If you are looking for an exciting story, this isn't it. If you are looking for a story that seems simple on the surface, yet simmers with quiet joy underneath, that sta
Dec 27, 2017 rated it really liked it
Treating myself to a year of rereading Madeline L'Engle. Bought the rest of the Austin books with some of the amazon gift card that I got from my friends at the Union Library when I retired and am going to read through the five of them first. Rounding out my collection as I go. Probably alternating fiction and non fiction, juvenile and adult books.

I love her style and the reality of living with a family that you sometimes love until it hurts and sometimes can't stand to be around. Filled with m
Apr 16, 2020 rated it it was amazing  ·  review of another edition
Shelves: faith, classics, ya
This is a favorite from my youth, and I had the pleasure of reading it with my 15-year-old daughter for Homeschool. It’s such a delightful book about normal family life, yet Madeleine L’Engle makes “normal” so beautiful.
Mar 14, 2019 rated it really liked it
It's hard to believe, but I never heard of Madeleine L’Engle and her books until I was an adult. The only one of her books I had read prior to Meet the Austins was A Wrinkle in Time and that was several years ago.
I feel an author obsession starting to grow – and I am thrilled that she wrote over 60 books so I have a lot to obsess over. I’m planning to read the remaining 4 novels in the Austin family series. Jeanne Birdsall of the Penderwick family books (another children’s series I love) must h
Dec 11, 2019 rated it liked it  ·  review of another edition
A frolicking, rambling tale about five children, two dogs and their life together. This little book surprised me as actually being pretty good, as I’ve seen the movie made of ‘A Wrinkle in Time’ (also by L’Engle) and was thoroughly disappointed.

I loved the truthfulness displayed in this tale about family life - arguments, getting lost, picnicking, etc - but also the charm of seeing the world from that childlike perspective. My only disappointments in this book were the authors obvious lack of b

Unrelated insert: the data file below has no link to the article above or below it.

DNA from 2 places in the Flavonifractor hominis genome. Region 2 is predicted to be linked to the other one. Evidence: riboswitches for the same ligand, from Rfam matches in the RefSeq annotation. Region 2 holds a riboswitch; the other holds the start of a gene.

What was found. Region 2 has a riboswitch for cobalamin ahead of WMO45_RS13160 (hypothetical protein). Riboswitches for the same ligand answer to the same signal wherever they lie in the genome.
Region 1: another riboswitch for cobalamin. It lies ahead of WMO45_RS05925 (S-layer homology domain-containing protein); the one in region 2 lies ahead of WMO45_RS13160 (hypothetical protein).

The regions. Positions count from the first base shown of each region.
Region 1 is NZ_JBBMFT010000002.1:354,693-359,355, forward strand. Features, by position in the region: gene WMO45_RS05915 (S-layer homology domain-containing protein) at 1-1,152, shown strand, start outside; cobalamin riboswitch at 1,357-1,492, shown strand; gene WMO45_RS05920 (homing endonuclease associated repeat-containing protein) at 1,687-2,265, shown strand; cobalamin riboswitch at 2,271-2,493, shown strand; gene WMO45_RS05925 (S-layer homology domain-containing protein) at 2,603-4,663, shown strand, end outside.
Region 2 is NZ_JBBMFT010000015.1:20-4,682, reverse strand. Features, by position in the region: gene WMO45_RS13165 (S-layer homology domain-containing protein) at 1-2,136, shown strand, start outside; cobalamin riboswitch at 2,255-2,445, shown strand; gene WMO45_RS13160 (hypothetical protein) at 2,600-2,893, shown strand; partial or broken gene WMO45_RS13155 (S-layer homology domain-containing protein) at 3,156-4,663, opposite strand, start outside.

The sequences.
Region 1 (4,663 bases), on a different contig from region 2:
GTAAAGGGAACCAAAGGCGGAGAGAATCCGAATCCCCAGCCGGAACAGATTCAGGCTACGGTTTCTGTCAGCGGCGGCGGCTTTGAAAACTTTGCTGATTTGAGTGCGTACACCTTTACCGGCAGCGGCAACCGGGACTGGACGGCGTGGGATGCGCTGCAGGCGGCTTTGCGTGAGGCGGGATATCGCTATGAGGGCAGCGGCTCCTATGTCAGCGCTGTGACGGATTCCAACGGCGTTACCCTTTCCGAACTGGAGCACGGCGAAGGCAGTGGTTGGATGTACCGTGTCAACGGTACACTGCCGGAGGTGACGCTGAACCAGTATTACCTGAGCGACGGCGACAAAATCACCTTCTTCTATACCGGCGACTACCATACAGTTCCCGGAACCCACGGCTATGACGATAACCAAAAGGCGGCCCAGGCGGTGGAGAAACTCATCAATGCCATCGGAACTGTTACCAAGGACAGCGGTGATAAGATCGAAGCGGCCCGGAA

"Suzy said, 'I'd like to know everything in the world.'
'It's more than everything in the world, though, Suzy,' Grandfather said. 'It's much bigger than that. The search for knowledge and truth can be the most exciting thing there is as long as it takes you toward God instead of away from Him.' "

Well, it seems I am re-reading all my Madeleine L'Engle books this year!

I don't know how many times I read this book as a girl. I LOVED the Austin family and wanted to just jump inside this book. I wanted
Nov 25, 2017 rated it it was amazing
Would you be upset with me if I told you that I didn't really understand all the buzz about A Wrinkle In Time? I might just need to try it again, but I finished that book feeling kind of 'Meh'. Meet the Austins was completely different for me. I loved it, through and through. It's a gentle, sweet, real family story. L'Engle's descriptions made me feel like I knew this family personally. It's a very character-driven plot. Slow-moving in a perfectly lovely way. I can't wait to move on to the other ...more
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Madeleine L'Engle was an American writer best known for her young adult fiction, particularly the Newbery Medal-winning A Wrinkle in Time and its sequels A Wind in the Door, A Swiftly Tilting Planet, and Many Waters. Her works reflect her strong interest in modern science: tesseracts, for example, are featured prominently in A Wrinkle in Time, mitochondrial DNA in A Wind in the Door, organ regener ...more

Other books in the series

Austin Family Chronicles (5 books)
  • The Moon by Night (Austin Family Chronicles, #2)
  • The Young Unicorns (Austin Family Chronicles, #3)
  • A Ring of Endless Light (Austin Family Chronicles, #4)
  • Troubling a Star (Austin Family Chronicles, #5)